As part of its efforts to strengthen its software capabilities Samsung Electronics Co. recently said it will be hosting a global competition to lure developers to create apps for its Galaxy smartphones. Just how much is Samsung willing to pay?More

Moneyball at work: They've discovered what really makes a great employee
Business Insider
Hiring decisions have always been limited to a few imperfect factors, including what appears on a resume and what impression a candidate gives off in an informal interview. That's all changing.More

Why IT is struggling to build private clouds
IT is under pressure to build private clouds, which means creating a data center architecture that can deliver the same kind of flexible, scalable computing as public clouds from Amazon Web Services and other providers.More

Neuroscience meets robotics in stroke rehab
Imperial College
Imperial College in London integrated robotic tools with a computer game interface to create a touch-screen table that responds to objects fitted with sensors that are placed on it. Stroke patients are encouraged to repeat movements with these objects by interacting with a game on the table. For example, a patient might be asked to simulate an everyday task using our tools, such as opening a lid. Researchers can then examine their performance and encourage them to repeat or change their movements.More

Immigration reform may spur software robotics
The Senate immigration bill's H-1B restrictions have clearly upset Indian IT services providers. But sometimes being in a tough spot can prompt a company to find new ways of approaching problems, as Infosys is doing with a plan to use software robots.More

Cisco: Big data is the network, too
The New York Times
John Chambers says the profits from Cisco Systems' new strategy are still one to three years away. The strategy, however, is already becoming more clear: Big data will only work if it's delivered through the network, and that could go hand in hand with consolidation among companies that specialize in data analysis, and networking or traditional computing.More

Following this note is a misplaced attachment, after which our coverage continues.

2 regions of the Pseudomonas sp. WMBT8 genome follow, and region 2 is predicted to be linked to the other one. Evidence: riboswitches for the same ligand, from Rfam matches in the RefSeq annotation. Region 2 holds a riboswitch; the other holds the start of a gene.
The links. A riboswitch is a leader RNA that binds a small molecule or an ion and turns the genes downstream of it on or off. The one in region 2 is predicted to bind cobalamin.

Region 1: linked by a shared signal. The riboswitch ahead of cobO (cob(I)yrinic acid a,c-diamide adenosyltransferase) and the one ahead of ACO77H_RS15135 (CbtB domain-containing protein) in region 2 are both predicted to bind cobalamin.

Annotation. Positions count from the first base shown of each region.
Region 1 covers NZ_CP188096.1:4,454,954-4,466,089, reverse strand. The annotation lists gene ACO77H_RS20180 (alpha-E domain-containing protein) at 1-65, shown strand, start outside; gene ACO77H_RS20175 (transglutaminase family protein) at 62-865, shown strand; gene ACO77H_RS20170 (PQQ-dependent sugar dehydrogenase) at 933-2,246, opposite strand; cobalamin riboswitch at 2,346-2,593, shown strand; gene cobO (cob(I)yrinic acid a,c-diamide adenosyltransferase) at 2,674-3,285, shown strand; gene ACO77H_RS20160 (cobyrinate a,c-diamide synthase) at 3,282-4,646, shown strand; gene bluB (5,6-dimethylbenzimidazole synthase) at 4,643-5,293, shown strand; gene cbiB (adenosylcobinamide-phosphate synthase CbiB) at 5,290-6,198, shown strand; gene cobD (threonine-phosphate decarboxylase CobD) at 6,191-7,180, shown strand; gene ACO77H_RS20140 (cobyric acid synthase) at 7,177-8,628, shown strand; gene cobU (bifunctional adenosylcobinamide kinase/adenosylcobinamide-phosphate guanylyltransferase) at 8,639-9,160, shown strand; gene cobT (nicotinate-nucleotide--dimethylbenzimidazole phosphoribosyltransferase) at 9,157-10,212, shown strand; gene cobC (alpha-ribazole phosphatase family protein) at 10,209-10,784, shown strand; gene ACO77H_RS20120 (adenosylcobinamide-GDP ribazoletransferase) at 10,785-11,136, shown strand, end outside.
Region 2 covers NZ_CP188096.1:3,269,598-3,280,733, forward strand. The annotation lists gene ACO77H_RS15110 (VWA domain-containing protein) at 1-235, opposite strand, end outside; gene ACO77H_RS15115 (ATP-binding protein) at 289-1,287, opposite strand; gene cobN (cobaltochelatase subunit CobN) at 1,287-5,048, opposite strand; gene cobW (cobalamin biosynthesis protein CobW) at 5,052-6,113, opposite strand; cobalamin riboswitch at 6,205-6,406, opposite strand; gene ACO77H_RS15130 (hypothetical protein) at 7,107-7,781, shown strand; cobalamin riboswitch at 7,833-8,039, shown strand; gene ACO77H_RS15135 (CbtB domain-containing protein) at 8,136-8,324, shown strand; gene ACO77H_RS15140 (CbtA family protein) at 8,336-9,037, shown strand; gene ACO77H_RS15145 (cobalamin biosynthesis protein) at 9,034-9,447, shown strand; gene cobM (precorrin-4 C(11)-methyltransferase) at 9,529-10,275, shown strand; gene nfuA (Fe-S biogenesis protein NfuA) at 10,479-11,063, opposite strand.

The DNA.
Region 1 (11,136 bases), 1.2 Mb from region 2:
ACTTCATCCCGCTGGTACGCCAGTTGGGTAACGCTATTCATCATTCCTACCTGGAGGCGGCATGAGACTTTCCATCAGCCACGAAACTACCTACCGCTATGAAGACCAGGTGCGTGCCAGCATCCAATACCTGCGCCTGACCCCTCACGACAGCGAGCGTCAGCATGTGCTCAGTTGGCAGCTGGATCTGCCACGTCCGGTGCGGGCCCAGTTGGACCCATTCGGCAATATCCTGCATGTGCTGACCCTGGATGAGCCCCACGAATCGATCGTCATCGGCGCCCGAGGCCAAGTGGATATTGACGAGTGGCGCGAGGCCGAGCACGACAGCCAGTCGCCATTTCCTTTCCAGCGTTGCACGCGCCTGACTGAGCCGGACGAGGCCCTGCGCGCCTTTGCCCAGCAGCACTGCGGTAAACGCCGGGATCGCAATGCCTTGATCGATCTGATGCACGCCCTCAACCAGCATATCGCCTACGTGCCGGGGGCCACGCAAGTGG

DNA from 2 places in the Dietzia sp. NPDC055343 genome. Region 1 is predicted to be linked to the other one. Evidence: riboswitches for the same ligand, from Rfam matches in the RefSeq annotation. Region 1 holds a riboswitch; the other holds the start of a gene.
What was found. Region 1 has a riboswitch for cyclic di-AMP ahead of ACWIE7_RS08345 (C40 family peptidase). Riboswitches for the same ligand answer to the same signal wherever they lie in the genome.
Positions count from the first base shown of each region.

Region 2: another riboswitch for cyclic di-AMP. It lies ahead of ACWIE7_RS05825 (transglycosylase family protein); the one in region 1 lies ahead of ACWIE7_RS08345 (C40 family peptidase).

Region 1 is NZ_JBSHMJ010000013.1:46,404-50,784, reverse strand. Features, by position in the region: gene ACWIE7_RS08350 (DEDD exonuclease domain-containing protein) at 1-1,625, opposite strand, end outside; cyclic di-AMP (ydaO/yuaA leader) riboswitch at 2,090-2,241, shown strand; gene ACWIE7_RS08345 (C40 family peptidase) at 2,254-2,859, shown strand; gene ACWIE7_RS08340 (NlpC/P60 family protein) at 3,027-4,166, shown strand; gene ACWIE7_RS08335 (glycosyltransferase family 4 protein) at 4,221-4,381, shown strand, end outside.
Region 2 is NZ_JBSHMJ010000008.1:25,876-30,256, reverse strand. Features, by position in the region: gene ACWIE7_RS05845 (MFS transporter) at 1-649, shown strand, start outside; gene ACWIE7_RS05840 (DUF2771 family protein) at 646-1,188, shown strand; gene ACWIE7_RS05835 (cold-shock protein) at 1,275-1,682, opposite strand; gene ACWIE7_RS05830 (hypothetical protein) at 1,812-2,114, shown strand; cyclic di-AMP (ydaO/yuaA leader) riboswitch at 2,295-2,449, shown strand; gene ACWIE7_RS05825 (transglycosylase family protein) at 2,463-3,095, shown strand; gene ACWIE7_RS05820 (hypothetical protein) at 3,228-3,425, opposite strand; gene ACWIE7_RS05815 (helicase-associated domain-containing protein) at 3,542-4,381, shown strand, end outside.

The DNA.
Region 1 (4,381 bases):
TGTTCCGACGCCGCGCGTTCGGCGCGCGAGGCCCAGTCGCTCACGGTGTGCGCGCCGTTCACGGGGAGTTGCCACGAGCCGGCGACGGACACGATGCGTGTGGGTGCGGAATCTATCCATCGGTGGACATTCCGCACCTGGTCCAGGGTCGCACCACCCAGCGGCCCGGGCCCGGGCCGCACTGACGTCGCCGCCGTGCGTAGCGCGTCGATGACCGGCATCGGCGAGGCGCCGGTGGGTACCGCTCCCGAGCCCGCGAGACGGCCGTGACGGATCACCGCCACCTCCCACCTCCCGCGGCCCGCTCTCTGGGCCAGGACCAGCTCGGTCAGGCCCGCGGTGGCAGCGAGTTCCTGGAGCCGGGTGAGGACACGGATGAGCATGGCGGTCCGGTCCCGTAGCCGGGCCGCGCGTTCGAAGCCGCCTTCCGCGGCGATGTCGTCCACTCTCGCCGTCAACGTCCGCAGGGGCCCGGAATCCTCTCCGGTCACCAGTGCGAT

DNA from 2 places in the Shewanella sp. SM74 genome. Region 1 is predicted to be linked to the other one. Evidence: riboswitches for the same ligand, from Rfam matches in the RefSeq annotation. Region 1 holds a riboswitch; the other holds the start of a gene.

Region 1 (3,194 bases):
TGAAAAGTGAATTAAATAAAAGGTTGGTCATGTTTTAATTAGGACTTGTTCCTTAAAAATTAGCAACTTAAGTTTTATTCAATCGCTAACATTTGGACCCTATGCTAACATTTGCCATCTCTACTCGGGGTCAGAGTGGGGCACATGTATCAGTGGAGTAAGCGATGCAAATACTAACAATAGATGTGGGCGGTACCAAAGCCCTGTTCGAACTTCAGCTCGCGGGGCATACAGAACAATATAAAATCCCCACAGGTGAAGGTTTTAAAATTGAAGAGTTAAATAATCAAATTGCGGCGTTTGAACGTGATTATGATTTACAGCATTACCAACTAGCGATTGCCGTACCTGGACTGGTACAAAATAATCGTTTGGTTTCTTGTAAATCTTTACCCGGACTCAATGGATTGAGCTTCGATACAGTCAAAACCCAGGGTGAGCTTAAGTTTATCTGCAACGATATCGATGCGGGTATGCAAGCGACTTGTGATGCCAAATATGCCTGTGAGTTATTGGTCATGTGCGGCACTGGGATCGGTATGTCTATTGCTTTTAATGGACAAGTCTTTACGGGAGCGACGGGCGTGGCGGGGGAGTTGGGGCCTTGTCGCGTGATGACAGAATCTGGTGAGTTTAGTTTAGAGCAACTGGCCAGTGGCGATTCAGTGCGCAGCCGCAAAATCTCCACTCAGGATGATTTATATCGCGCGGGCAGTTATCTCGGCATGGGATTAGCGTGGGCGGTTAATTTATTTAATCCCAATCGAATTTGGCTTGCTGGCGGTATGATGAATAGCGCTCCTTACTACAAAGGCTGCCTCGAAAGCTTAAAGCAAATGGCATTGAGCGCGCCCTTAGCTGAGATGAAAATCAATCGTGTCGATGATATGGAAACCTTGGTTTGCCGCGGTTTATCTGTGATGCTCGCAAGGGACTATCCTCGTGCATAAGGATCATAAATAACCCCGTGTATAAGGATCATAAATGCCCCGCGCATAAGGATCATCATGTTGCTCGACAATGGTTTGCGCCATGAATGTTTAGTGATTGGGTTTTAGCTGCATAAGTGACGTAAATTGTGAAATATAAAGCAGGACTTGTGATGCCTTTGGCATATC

Critics of big data have overlooked the speed factor
The Guardian
Critics of big data are picking holes in its validity as a concept, but there is a problem with their arguments around data volume — it is speed, not size, that defines big data in 2013. Big data is among the computing neologisms du jour, and a technology conference in 2013 is rarely considered complete without a smattering of uses, typically accompanied by further volume-related qualifiers.More

4 quick ways to help you stay focused
Have you written yet another to-do list, hoping it would make you more productive? A typical scenario: rewriting projects that have been hanging on — even forwarding an email to yourself to kick it back to the top of your inbox. This isn't productivity. It is a waste of time and, worse, a waste of focus. In this article are activities designed to get you focused on success and give you a shortcut to a more productive day.More

6 career-killing phrases to quit using now
The Fiscal Times
Whether making an important presentation to potential clients or trying to motivate a room full of entry-level employees, your words carry weight at work. This is especially true in an age of instant tweets, texts and social media streams. Here's a handy reference guide to what not to say in today's competitive job environment.More